Christianity vs. Pagan Elements

DQ: How does the poet mix Christian and pagan elements, especially beliefs and habits?

Throughout the text of Beowulf  it is easy to see a strong sense of Christian elements in a poem about pagan individuals. We know from the Norton Anthology of English Literature that the original poem was found in old English written about Germanic warriors. Since the text also mentions wars back in 520 A.D. we know that the text was written in a previous time then it was recorded. This may reflect why the author has mixed or blended together the pagan habit and lifestyle with the Christian beliefs.

The pagan lifestyle can be seen with the values of being “morally upright” (pg. 37). This is seen through the values that Hrothgar and Beowulf. With Hrothgar it is seen through the value and safety of his people in that he is willing to do anything including letting a stranger come into his territory to fix the problem. He even associates Beowulf as his “friend” (457). These acts done by a great and powerful king to be so gracious and welcoming reflect the values of a good man which ultimately reflects that of a pagan man. Beowulf is also seen as a good man for coming to Dane to risk his life to free these people from this horrible monster. He does not ask for any gold or money but merely states that he has “come here to you” (417). Throughout these two characters we see a strong sense of good coming forth from them that is commonly seen throughout the pagan beliefs of being “morally upright”. These characters represent the traits of pagan individuals very strongly with their actions. However other ideas presented in the text give the idea of Christian beliefs and elements are also strongly recognized.

The Christian Beliefs can commonly be seen as a “well established English Tradition” pg.37. Even though the characters are that of pagans the forces of the poem reflect those of Christian elements. This can be seen with the origins of Grendle being that he came from Cain the son of Adam and Eve who has been

“condoned as outcasts for the killing of Abel

The Eternal Lord has exacted a price:

Cain got no good from committing that murder […]

and out of the curses his exile there sprang

orges and elves and evil phantoms” (104-114)

 

This quote represents a couple of things. It represents the history of his past which is tied closely to God in that God decided the fate of this horrible monster, this is shown in that Cain is the father of Grendle. Since Grendle came forth from this “evil phantom(s)” It also shows why Grendle is so horrible in that he was born out of evil or sin, something which is commonly seen throughout the Christian faith on the idea of good and evil. With God representing the good and sin and punishment bad or evil. God’s judgement and power is also strongly effected throughout the poem in that “God can easily halt these raids and harrowing attacks” (478-479). This quote shows the power of God in that he is the ultimate control of fate and that “fate goes ever as fate must” (455) which, demonstrates the idea of “a just judgement by God.” (441). Showing that God has all the power and control something which is commonly seen throughout a Christian ideals in that he is the creator the one who gave life and can take it away. Lastly the poem reflects a monotheist view in that there is one God and he is all mighty all powerful and all knowing. Throughout the text the idea of “God” and “Lord” are commonly seen. This shows a common Christian theme of there being one almighty. This differs from a pagan view in that pagan lifestyle reflected on more than one deity.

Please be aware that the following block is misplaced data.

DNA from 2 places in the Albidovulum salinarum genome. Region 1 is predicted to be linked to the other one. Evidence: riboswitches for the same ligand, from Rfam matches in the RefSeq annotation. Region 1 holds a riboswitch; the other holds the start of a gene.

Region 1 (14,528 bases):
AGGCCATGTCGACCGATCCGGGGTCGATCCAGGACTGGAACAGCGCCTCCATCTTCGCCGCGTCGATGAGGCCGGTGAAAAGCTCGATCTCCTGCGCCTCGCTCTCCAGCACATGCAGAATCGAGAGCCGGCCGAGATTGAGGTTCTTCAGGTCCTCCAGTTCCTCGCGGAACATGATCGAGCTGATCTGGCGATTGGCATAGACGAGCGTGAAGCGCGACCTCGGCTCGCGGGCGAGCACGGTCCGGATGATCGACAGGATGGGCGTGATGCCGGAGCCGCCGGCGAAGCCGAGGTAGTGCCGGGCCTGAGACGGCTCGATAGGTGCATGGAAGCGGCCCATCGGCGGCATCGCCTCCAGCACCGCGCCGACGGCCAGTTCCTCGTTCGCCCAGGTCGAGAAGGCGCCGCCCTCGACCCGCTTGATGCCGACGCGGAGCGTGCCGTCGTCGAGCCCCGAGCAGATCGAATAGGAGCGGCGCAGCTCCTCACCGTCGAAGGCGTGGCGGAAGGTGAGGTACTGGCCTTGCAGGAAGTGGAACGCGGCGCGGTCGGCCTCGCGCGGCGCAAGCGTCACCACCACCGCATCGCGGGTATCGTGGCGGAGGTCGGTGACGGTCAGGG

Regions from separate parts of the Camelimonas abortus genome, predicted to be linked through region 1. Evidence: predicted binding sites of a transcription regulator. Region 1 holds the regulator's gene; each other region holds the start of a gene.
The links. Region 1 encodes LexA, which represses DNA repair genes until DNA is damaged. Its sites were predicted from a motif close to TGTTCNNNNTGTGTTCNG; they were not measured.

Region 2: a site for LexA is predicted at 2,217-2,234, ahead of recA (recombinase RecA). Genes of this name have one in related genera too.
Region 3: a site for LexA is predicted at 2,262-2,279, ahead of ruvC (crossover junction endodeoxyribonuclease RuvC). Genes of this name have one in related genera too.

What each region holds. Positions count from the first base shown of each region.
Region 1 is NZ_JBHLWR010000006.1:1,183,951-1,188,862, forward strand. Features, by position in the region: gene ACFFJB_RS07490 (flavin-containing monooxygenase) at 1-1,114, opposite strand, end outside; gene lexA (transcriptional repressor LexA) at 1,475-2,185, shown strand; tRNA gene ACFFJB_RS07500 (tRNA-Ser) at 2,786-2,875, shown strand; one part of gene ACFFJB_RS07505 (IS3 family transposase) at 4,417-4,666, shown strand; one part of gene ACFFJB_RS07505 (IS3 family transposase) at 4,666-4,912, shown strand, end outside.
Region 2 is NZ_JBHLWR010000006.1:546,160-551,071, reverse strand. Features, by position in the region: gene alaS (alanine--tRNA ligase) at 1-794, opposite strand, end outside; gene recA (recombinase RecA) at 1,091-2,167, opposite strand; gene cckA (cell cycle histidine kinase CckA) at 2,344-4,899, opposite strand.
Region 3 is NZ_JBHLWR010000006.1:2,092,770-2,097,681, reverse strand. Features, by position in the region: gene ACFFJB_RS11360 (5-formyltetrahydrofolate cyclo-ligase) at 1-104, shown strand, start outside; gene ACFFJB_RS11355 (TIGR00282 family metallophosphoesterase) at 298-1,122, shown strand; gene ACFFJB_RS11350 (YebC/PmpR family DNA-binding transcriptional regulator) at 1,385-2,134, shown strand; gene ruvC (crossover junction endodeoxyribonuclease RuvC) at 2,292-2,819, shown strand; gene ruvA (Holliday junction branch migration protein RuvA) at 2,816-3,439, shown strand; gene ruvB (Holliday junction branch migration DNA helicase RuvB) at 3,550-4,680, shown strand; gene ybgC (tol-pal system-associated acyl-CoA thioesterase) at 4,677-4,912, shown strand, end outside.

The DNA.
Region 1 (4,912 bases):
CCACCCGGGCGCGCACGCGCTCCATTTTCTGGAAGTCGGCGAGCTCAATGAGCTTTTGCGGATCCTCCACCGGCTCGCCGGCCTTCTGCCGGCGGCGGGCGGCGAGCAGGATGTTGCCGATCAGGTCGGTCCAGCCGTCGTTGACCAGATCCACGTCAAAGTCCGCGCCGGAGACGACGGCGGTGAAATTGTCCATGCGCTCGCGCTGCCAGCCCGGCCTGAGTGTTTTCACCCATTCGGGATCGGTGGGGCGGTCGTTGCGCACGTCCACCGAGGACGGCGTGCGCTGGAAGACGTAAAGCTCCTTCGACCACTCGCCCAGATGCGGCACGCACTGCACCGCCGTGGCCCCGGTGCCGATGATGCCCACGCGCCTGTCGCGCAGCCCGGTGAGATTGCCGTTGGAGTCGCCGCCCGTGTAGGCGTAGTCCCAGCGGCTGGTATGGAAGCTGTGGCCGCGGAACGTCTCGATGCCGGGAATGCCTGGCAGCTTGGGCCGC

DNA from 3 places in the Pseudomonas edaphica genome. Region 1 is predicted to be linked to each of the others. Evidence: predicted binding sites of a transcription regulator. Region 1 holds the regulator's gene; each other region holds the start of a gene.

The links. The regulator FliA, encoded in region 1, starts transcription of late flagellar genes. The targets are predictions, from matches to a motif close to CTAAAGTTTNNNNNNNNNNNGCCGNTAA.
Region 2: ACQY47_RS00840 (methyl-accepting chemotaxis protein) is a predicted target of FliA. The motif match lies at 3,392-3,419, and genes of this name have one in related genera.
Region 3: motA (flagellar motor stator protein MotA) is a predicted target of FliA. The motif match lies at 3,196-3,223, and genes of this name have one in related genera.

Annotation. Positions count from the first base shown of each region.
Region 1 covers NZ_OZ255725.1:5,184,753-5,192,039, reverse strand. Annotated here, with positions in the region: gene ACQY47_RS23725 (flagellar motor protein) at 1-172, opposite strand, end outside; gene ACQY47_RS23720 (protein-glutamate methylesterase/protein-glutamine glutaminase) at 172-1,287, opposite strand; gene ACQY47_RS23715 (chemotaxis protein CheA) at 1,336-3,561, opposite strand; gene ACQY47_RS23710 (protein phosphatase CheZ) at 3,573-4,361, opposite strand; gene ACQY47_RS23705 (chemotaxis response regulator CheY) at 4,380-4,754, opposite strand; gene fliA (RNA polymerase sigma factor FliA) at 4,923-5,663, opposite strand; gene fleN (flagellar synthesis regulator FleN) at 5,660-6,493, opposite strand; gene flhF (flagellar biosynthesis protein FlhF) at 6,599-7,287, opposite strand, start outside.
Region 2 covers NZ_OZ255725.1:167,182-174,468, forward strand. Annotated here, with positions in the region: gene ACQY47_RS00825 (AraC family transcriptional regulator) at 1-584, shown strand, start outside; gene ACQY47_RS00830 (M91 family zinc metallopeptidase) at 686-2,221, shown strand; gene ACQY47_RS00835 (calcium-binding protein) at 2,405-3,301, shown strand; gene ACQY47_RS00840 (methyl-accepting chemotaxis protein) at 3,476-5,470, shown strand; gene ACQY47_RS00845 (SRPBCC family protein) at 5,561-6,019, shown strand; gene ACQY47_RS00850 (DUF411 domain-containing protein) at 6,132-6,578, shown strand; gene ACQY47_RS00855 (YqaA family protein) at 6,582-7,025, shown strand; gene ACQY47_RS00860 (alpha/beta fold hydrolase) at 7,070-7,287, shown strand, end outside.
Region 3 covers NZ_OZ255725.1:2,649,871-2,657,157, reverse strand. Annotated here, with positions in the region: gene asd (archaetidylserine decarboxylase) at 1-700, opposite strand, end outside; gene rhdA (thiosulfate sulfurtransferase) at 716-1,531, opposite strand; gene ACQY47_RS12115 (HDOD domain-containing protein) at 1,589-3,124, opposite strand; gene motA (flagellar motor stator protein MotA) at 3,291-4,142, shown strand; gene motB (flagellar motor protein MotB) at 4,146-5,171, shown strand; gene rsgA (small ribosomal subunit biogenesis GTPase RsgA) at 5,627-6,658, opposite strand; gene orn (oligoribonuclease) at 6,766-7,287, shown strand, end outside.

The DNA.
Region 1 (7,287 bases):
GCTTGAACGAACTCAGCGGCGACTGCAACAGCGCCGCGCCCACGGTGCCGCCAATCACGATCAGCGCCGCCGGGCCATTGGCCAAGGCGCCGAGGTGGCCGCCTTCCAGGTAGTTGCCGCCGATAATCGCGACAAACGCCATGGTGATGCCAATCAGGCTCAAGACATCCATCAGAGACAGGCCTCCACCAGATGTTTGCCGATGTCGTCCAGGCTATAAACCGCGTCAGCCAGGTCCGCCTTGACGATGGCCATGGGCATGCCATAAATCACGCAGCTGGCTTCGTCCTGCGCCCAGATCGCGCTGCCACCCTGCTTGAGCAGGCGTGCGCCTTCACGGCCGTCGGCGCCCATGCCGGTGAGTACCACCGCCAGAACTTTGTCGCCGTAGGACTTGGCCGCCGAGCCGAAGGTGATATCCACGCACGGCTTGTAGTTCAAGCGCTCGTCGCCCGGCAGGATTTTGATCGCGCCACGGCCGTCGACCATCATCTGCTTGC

The text itself seems to be at an identity crisis in that it is a story about individuals with pagan morals but a very strong sense of Christian elements and beliefs which the characters feel strongly tied to. Perhaps this crisis can reflect the author and give us a glimpse back into history to show us how strong religion was at the time it was written. If you continue with that branch of thought the story is not merely about a “morally upright” pagan battling monsters but, a glimpse into the strength that the Christian religion had during the time it was written.

 

Works Cited

Beowulf. Trans. Seamus Heaney. The Norton Anthology of English Literature. Gen. ed.
Stephen Greenblatt. 9th ed. Vol. A. New York: Norton, 2012. 41-108. Print.

 

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3 Responses to Christianity vs. Pagan Elements

  1. Dane Thibeault says:

    Hayley,

    Your speculation that perhaps the author of Beowulf integrates paganism and Christianity as a means of adapting a distant story to his contemporary experiences and influences(namely Christian values, imposed by conversion from paganism to Christianity) is both provocative and intriguing. As I have asserted, in my other comments to this week’s blog post submissions, it appears as though history plays an integral role in shaping both the plot and structure around which the text of Beowulf revolves. I agree with your observation that characters such as Beowulf and Hrothgar appear to be pagans(in their actions) practicing a Christian faith(in their beliefs)—a concept that illuminates the blending of the two religious ideologies throughout the text. Consideration of just what it is that constitutes a pagan clarifies the relationship between the characters of the poem, and the idea itself, one might suggest. A question one might then consider is: Is paganism considered to be moral practice(or acts) and Christianity considered to be moral belief, within the text? Could this explain why the two concepts are integrated with one another, and why it is that the author does not establish one as explicitly superior to the other? In this respect, Beowulf himself is the manifestation of this blending of the two belief systems, as his actions are honest, steadfast and benevolent, while his belief in one divine creator is genuine. I commend you for your insightful analogy of the text as experiencing an “identity crisis”, in its compilation of the Christian and pagan belief systems, leading me to consider this one final question: How would the text of Beowulf be altered, were it absent of any of the author’s potential Christian influences? Would the poem be of the same significance it is today, or would it be obscured through being categorized as simply another pagan myth, or Germanic heroic legend? Well done with your analyses, and best of luck with your continuing research.